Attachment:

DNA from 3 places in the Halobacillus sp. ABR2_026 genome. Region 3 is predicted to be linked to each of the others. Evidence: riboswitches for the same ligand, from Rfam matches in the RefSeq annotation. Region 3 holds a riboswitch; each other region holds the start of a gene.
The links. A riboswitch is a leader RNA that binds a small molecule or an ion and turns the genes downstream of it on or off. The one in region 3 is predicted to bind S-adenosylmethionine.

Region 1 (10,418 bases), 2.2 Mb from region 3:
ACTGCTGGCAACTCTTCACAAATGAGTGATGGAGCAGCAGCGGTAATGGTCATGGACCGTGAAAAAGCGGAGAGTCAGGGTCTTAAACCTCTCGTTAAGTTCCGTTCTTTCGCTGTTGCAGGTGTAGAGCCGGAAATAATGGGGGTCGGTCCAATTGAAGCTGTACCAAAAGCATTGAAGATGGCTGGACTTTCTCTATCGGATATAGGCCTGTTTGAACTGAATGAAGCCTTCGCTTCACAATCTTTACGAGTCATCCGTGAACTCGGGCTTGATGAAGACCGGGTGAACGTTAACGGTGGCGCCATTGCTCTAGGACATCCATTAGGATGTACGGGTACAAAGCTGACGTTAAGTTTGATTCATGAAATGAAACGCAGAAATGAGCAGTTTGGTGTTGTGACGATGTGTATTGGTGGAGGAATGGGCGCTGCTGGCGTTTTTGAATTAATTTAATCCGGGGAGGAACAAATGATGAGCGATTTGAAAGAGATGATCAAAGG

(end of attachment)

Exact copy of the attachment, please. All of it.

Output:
DNA from 3 places in the Halobacillus sp. ABR2_026 genome. Region 3 is predicted to be linked to each of the others. Evidence: riboswitches for the same ligand, from Rfam matches in the RefSeq annotation. Region 3 holds a riboswitch; each other region holds the start of a gene.
The links. A riboswitch is a leader RNA that binds a small molecule or an ion and turns the genes downstream of it on or off. The one in region 3 is predicted to bind S-adenosylmethionine.

Region 1 (10,418 bases), 2.2 Mb from region 3:
ACTGCTGGCAACTCTTCACAAATGAGTGATGGAGCAGCAGCGGTAATGGTCATGGACCGTGAAAAAGCGGAGAGTCAGGGTCTTAAACCTCTCGTTAAGTTCCGTTCTTTCGCTGTTGCAGGTGTAGAGCCGGAAATAATGGGGGTCGGTCCAATTGAAGCTGTACCAAAAGCATTGAAGATGGCTGGACTTTCTCTATCGGATATAGGCCTGTTTGAACTGAATGAAGCCTTCGCTTCACAATCTTTACGAGTCATCCGTGAACTCGGGCTTGATGAAGACCGGGTGAACGTTAACGGTGGCGCCATTGCTCTAGGACATCCATTAGGATGTACGGGTACAAAGCTGACGTTAAGTTTGATTCATGAAATGAAACGCAGAAATGAGCAGTTTGGTGTTGTGACGATGTGTATTGGTGGAGGAATGGGCGCTGCTGGCGTTTTTGAATTAATTTAATCCGGGGAGGAACAAATGATGAGCGATTTGAAAGAGATGATCAAAGG